www.intac.com/~rfrone/Lit/1106/1106-00.htm (last visited Nov 18,
2001) (explaining that Pinocchio was originally created in 1883 by Carlo
Collodi, and released as a movie in 1940 by Disney). Jungle Book was
written in 1894 by Rudyard Kipling (who died in 1936) but which, had
CTEA's rules applied, would not have been available for use by Disney
until 2007, 40 years after Disney released its version as a movie,
at http://www.ricochet-jeunes.org/eng/biblio/author/kipling.html (last
visited Nov. 18, 2001); and the Hunchback of Notre Dame appeared in
1831, at http://www.kirjasto.sci.fi/vhugo.htm, (last visited Nov. 18,
2001).35. See S. Rep. No. 104-315 at 37 (1996) (Statement of Sen. Herb
Kohl).



                                   12

creatively interpret the story have been released, and seven
different editions are now listed in  Books in Print.36
     Generally, the CTEA extends the term (and therefore the
economic reward) of copyright protection, creating disturbing
consequences. Users must incur further costs for licensing fees
(which effectively limit the amount of material available for
public use), while many creators and scholars face costly
impediments to identifying and locating rights holders for older,
lesser-known works, which may entail multiple ownership tiers.
Even the necessity of seeking permission to use such works
may be prohibitive because of the high search and negotiation
costs involved. The CTEA, under certain circumstances, may
subject the public and institutions that disseminate information
to additional expense and burdens with very uncertain benefits.37
As a consequence, institutions large and small may forgo use of
those works. For example, the University of Texas, apparently
conscious of potential liability, prohibits students, faculty or
staff from using copyrighted works if permission cannot be
obtained, even if a good faith effort is made to secure such
permission, and even if a persuasive fair use argument may be
made.38
     Specifically, the CTEA imposes a twenty-year moratorium
on works entering the public domain.39 Were it not for the CTEA,

     36. See Horn Book Inc.  at http://www.hbook.com/exhibit/
editorial_eh.html (last visited Dec. 4, 2001).
     37. Amici are well aware that the CTEA provides an exemption in
 108(h) of Title 17 U.S.C. (Copyright Act) for librarians and archivists
to have access to a limited group of works within the last twenty years
of a work's copyright protection term. However, use of the exemption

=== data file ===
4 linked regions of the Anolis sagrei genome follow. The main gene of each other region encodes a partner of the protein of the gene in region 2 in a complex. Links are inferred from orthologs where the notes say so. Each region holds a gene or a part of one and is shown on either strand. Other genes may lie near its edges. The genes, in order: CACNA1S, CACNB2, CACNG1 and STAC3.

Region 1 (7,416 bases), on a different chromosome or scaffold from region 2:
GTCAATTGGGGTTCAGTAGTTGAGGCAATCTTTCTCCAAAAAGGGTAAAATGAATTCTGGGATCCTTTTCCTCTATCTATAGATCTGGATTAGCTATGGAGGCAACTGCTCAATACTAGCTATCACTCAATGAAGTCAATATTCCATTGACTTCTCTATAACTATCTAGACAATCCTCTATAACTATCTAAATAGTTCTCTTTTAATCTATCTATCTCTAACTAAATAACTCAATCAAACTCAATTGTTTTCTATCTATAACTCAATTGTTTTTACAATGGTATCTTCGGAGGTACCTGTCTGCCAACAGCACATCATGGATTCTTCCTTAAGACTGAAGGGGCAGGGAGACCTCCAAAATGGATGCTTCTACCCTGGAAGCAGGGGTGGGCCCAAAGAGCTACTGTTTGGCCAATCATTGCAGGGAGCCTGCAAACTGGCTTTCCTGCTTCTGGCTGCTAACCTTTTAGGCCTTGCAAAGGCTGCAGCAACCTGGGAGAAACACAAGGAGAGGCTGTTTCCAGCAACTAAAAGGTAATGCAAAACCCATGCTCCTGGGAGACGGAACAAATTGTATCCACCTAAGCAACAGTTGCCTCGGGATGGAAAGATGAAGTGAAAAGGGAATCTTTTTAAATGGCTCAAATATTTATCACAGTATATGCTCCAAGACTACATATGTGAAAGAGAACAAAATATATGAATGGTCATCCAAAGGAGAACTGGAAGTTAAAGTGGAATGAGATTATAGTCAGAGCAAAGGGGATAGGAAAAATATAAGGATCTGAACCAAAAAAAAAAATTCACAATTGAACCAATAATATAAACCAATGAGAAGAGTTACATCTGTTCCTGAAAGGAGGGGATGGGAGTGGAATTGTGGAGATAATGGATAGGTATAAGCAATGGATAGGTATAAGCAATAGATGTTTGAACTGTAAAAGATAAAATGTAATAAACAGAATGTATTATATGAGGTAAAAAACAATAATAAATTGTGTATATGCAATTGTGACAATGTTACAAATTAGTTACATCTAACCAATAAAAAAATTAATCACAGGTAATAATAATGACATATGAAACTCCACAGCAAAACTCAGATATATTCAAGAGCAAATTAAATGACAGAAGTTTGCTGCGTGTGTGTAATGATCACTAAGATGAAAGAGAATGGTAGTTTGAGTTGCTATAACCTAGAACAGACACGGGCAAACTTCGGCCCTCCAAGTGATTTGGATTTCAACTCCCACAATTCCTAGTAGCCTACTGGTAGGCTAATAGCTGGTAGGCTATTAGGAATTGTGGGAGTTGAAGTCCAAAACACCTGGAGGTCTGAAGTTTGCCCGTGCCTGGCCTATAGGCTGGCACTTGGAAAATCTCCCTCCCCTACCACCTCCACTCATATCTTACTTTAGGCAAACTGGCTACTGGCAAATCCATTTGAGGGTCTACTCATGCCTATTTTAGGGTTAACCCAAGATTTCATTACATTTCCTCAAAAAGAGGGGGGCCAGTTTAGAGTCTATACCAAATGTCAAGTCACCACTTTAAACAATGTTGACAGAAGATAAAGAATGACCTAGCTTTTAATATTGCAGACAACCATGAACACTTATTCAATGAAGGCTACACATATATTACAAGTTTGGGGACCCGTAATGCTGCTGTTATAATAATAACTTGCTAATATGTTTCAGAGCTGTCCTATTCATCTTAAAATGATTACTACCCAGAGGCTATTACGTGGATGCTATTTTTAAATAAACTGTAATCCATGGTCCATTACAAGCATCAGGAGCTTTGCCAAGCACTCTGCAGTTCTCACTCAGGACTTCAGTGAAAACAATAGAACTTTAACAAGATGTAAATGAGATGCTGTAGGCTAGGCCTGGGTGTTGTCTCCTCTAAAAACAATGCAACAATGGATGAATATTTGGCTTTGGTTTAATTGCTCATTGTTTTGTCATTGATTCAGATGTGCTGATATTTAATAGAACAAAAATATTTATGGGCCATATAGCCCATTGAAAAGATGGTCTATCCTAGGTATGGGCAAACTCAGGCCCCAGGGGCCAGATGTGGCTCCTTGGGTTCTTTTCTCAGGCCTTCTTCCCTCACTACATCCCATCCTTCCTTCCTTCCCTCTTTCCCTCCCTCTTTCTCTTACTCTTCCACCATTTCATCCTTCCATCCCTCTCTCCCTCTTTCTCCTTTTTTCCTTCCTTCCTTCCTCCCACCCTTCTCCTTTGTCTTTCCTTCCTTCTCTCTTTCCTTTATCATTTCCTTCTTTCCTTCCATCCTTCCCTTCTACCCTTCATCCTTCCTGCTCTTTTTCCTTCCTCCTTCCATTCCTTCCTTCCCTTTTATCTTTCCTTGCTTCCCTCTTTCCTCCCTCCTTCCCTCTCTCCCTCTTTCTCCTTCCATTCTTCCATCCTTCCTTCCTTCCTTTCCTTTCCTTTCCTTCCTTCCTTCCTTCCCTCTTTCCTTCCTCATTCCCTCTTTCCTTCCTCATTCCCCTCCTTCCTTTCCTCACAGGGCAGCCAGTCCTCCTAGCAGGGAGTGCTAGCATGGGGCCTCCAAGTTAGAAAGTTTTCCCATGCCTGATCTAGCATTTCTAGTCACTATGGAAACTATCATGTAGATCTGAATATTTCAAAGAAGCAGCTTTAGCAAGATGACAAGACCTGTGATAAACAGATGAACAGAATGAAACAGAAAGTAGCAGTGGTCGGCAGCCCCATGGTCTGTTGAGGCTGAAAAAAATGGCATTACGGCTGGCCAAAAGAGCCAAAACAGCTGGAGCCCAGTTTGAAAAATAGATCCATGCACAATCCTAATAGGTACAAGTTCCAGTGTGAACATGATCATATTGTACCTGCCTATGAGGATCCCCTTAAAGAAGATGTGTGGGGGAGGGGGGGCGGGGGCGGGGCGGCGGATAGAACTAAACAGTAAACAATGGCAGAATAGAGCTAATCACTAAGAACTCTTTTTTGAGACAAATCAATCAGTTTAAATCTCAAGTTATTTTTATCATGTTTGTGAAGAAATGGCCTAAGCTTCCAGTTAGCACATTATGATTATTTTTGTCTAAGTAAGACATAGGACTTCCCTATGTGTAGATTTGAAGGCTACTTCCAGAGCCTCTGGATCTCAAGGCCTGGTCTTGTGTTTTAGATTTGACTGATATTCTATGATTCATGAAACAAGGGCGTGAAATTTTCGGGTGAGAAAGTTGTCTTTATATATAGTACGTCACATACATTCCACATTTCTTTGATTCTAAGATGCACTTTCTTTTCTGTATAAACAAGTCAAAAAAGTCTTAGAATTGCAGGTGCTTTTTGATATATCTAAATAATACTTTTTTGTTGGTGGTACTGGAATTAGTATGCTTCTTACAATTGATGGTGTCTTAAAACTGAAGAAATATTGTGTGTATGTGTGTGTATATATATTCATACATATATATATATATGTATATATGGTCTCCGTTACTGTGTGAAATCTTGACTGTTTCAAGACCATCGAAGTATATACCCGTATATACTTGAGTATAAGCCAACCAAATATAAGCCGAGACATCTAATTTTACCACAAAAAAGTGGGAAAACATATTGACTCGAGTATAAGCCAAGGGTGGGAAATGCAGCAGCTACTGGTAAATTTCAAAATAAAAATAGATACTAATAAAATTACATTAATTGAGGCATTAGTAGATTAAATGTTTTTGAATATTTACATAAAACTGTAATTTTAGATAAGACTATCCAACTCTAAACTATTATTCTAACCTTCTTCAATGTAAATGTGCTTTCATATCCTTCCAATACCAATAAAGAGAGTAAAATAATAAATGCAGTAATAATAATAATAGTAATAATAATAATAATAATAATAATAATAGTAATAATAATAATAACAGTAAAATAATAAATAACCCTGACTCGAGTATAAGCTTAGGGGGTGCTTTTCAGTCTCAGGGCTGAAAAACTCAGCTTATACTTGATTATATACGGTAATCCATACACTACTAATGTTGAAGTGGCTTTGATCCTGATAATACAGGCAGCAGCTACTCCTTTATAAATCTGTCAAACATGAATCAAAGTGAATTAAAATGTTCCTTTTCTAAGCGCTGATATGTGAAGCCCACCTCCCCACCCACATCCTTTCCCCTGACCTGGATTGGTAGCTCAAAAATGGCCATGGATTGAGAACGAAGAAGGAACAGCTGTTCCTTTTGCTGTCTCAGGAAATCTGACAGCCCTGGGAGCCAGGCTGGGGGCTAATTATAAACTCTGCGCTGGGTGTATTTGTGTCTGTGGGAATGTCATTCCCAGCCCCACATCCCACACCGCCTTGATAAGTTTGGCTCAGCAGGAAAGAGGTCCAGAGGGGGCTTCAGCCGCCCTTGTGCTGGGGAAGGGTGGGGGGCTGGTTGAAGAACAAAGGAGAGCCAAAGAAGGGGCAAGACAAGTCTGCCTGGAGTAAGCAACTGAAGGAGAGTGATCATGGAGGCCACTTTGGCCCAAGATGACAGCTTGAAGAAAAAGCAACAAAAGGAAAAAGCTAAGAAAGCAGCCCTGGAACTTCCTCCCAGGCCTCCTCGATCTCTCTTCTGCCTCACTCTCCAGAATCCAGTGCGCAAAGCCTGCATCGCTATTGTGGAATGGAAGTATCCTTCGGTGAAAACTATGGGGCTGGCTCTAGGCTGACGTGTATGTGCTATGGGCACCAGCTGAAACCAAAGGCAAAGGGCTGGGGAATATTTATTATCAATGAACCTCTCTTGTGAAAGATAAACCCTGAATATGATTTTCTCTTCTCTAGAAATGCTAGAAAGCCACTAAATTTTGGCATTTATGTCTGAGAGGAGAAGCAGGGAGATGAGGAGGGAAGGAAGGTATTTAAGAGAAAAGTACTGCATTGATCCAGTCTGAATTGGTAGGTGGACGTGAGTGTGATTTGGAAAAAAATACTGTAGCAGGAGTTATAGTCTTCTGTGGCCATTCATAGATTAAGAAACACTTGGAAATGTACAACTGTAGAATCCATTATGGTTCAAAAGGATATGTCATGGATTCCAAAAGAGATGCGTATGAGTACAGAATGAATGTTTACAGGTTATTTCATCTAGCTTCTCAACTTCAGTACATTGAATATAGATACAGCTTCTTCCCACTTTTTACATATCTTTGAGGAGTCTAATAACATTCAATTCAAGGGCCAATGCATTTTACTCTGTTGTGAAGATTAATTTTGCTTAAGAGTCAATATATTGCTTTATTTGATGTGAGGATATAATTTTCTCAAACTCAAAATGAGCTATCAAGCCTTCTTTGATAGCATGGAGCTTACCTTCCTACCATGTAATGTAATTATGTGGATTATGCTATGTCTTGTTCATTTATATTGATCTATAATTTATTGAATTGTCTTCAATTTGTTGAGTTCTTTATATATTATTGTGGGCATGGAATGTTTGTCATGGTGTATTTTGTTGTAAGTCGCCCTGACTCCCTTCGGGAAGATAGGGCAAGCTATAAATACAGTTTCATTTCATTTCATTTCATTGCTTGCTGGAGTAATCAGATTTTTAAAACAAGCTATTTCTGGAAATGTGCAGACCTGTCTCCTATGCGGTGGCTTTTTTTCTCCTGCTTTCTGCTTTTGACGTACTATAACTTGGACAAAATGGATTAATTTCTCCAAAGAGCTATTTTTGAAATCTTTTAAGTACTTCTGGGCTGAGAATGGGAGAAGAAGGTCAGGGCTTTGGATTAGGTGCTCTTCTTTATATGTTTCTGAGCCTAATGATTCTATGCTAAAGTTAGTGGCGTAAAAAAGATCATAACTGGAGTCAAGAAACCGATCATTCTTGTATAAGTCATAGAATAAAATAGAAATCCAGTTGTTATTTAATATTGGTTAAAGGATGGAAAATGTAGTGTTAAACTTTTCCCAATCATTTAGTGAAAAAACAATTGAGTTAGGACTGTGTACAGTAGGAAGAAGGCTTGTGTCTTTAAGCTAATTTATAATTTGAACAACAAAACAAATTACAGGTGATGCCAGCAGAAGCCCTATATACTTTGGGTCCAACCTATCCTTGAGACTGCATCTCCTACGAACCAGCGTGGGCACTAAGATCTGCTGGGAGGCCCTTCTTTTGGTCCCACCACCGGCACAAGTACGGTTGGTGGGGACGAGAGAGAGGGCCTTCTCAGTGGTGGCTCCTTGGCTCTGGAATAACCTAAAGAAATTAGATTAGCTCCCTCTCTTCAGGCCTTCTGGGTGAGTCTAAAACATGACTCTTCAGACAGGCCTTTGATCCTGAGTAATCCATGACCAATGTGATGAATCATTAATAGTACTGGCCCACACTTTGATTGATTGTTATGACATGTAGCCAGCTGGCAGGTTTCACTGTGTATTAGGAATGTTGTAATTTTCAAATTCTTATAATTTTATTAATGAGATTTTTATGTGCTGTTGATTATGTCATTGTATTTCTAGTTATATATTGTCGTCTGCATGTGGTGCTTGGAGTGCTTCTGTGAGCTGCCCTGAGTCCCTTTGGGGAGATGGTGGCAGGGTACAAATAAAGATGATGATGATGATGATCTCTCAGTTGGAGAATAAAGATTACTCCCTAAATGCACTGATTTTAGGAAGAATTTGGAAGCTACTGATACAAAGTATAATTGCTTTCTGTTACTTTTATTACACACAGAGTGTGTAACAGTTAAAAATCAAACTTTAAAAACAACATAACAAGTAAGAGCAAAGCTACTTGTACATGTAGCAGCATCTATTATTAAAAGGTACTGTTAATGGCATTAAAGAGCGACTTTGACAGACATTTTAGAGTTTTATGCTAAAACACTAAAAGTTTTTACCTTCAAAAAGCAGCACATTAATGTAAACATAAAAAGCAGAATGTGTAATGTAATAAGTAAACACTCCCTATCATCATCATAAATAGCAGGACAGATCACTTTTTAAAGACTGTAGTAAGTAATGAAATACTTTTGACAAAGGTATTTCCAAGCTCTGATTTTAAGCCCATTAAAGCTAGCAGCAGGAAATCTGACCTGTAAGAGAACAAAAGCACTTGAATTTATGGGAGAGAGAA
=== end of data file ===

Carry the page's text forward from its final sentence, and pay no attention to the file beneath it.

requires compliance with various conditions.
     38. University of  Texas policy,  available  at http://
www3.utsystem.edu/ogc/IntellectualProperty/cprtpol.htm (last visited
Dec. 4, 2001).
     39. See supra note 6. The only exception to this proposition is
represented by unpublished works whose authors died prior to 1933; if
not published by the end of 2002, these works will become generally
available to the public. Copyright Act, 17 U.S.C.  303(a) 2000.



                                   13

the decades from 1998 to 2018 would have seen the entry into
the public domain of a wide variety of works published in the
United States between 1923 and 1943, in addition to many
unpublished works by authors who died prior to 1968.40
The following examples illustrate the harms flowing from the
general phenomenon of the erosion of the public domain by
copyright extension.
     1. Copyright Term Extension Harms Disseminators Of
              Information
     Primary disseminators of information include educators,
archivists and librarians. These individuals and their
organizations serve the public without commercial gain, seeking
only to benefit users through promoting accessible information,
exposure to arts and sciences, and cultural enrichment, drawing
in part on the public domain.
         a. Educators and librarians:
     Educators face many difficulties obtaining works by
important authors at reasonable prices. The CTEA affects
educational enterprises by adding to the cost of books that are
commonly assigned for class use, such as The Great Gatsby
and A Farewell to Arms.41
     Copyright term extension also inhibits educators' efforts
to provide students with texts in electronic form. Electronic